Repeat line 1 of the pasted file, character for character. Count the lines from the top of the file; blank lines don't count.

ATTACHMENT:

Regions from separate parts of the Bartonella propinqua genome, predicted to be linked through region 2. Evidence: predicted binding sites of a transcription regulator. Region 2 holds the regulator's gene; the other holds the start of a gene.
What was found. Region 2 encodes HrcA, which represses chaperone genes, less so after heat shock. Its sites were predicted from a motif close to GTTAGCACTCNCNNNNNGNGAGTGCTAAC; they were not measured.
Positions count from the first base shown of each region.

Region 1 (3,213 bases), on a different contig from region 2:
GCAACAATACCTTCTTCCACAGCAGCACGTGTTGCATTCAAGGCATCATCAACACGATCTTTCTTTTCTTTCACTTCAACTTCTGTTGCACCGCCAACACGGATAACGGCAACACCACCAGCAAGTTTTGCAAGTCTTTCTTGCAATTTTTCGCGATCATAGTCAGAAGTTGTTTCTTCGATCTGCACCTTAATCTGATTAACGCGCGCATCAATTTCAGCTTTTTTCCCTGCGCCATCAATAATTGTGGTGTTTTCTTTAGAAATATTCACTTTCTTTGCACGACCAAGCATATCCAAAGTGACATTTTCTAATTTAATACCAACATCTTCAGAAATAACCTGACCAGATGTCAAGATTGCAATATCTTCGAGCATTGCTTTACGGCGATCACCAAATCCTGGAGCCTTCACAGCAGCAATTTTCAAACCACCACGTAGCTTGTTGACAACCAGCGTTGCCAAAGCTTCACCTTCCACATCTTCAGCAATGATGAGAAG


Regions from separate parts of the Bartonella propinqua genome, predicted to be linked through region 2. Evidence: predicted binding sites of a transcription regulator. Region 2 holds the regulator's gene; the other holds the start of a gene.